March 6-Weird Wednesday

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As you may have gathered already, I have a slight case of OCD. Not anything too major – I’m not a super neat freak and I don’t have to turn light off and on in multiples of 3 whenever I leave a room – but it’s bad enough to attract some strange looks from people. My OCD breaks down into two main categories: hand-washing and symmetry. I’ll deal with hand-washing this week and symmetry next week, so stay tuned.

Like I said, I’m not a neat freak by any stretch of the imagination. I like things to be clean, the dishes done and the carpet vacuumed and the house decorated nicely, I just don’t like to do those things myself. I’ll do those things, I don’t expect my wife to clean up after me though she often does even though it bugs the crap out of her I love you sweetie-kins, but my hatred for cleaning usually overrides my love of cleanliness in the house. However, I’m not that lenient when it comes to my hands. I am a hand-washing fanatic! Whenever I’ve worked in restaurants, which has been most of my life, a good portion of my time has been spent washing my hands over doing almost anything else. You, the customer, might think that’s a great thing, and it usually is. But when you see your dinner come up in the passover and me walk right by it to wash my hands before I bring it to you, every second I spend out of your sight will seem like an eternity where you’re doomed to limp vegetables and lukewarm chicken. Usually the first thing people notice about me when I start work in a new kitchen is my hand-washing fanaticism. No one ever has to go looking for me; they’ll just go straight to the sink. (The second thing they notice is my muttonchops.)

Again, most of the time this particular obsession is advantageous, but there are times when it’s caused major problems for me. My wife and I were out of town for our anniversary a few years back and on our way home we stopped for gas and to use the restroom, like you do. Now whenever I use a public restroom, I always analyze the situation and come up with an exit strategy to minimize my recontamination after I wash my hands. Does the door open in or out? Do they have hand dryers or paper towels? Are the faucets automatic or manual? Is it a push-and-pull door with no handle? If there is there a handle, is it just a doorknob? All these factors contribute to how I’m going to get out of there. The idea situation is to have a faucet on the sink that’s either automatic or with twisting, elongated handles. That way I can turn it on with my hand, but turn it off with my elbow so as to now recontaminate my now-clean hands with gas station poo germs. The door situation can vary widely. If it’s a push-and-pull door with no handles, as long as the door opens out I can just open it by walking backwards with my hands up like a surgeon. If there’s a handle, it should still open out so I can use my elbow to open it, but if it opens in the bathroom HAS TO HAVE PAPER TOWELS!!!  That way I can wash my hands, dry them off, then use the paper towels to open the door and throw them away on my way out. In any case, I can usually devise a strategy that doesn’t involve me waiting for someone else to come in to use the bathroom and me sneaking out before the door swings shut again (I’ve actually done that).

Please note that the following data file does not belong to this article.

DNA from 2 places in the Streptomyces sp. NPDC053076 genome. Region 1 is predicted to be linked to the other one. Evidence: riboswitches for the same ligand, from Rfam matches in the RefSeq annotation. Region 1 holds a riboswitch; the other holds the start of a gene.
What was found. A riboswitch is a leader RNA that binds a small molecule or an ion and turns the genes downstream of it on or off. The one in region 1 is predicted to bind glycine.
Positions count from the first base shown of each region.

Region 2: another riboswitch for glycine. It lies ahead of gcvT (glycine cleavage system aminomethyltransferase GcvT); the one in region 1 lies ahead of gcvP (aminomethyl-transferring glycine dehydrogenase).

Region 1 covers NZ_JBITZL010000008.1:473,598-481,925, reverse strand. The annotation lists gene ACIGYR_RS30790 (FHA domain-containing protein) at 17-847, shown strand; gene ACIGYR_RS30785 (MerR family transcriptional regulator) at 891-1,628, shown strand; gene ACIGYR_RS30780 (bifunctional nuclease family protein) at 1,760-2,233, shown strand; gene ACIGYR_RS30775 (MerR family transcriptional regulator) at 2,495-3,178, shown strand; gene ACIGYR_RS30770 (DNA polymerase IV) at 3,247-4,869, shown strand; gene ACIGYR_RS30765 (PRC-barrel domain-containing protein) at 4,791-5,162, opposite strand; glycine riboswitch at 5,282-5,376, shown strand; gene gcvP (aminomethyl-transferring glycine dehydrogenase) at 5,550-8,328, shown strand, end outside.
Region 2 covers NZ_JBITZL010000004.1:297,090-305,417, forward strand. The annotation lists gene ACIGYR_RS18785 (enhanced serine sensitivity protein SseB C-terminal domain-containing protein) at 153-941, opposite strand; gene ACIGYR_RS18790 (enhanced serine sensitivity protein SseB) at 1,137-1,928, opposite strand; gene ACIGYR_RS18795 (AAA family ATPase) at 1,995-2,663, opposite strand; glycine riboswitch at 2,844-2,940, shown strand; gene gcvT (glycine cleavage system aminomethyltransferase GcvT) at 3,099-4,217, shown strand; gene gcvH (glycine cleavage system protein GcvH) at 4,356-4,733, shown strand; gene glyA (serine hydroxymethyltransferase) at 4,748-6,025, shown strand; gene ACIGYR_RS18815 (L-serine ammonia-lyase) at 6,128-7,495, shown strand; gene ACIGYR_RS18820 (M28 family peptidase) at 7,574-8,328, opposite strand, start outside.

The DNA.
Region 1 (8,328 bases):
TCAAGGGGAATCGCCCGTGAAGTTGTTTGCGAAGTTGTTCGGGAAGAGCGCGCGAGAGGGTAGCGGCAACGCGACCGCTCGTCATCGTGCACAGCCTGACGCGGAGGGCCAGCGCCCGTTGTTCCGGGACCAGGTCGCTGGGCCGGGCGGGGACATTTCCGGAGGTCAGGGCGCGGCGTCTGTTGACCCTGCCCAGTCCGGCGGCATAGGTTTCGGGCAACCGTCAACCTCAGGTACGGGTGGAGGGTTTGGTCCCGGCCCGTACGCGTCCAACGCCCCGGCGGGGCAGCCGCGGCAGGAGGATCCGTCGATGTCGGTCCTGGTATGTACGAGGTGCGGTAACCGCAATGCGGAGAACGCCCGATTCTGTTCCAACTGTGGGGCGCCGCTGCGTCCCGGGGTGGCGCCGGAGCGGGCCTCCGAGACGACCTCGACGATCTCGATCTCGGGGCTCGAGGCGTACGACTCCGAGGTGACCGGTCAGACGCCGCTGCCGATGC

I said all that to say this: this particular bathroom was the perfect storm of disgusting, and was designed to infect me with a pestilence yet unknown to humankind. The bathroom itself was your standard, one-person gas station bathroom, which in itself is putrid beyond belief. The real problem came after I washed my hands. This bathroom didn’t have a hand dryer; it didn’t have paper towels. It had that never-ending, always damp, infinite loop of cloth where your hands end up dirtier and wetter than they did when you started. This is my nightmare. I decided right away that I needed to dry my hands on my pants – that’s why you wear pants in the first place – but I still couldn’t figure out how to get out of the bathroom itself. The door opened in and had a round handle, which is the worst possible configuration for a germaphobe. I tried opening the door with my hand in my pocket (again, a great use for pants), I tried turning the handle with my foot and hopping backwards, I even tried squeezing the doorknob between my forearms and twisting them in opposite directions while walking backwards to simultaneously turn the handle and open the door. Alas, all was for naught. After a much longer time than I should have spent trying to MacGuyver my way out of this, I finally decided to just buck up, open the door with my hand LIKE A SANE PERSON, buy some hand sanitizer on my way out, then use the entire contents in the parking lot on my way back to the car.

I know that sounds crazy, but it’s actually not so bad. I can suppress by germaphobia to some degree and not let it rule me, but it does make me very aware of potential disease and cross-contamination. Lucky for you, though, if I ever cook for you you can rest assured my hands are clean enough to perform surgery.

”I see germs.”

”Where?”

”Everywhere. All the time.”

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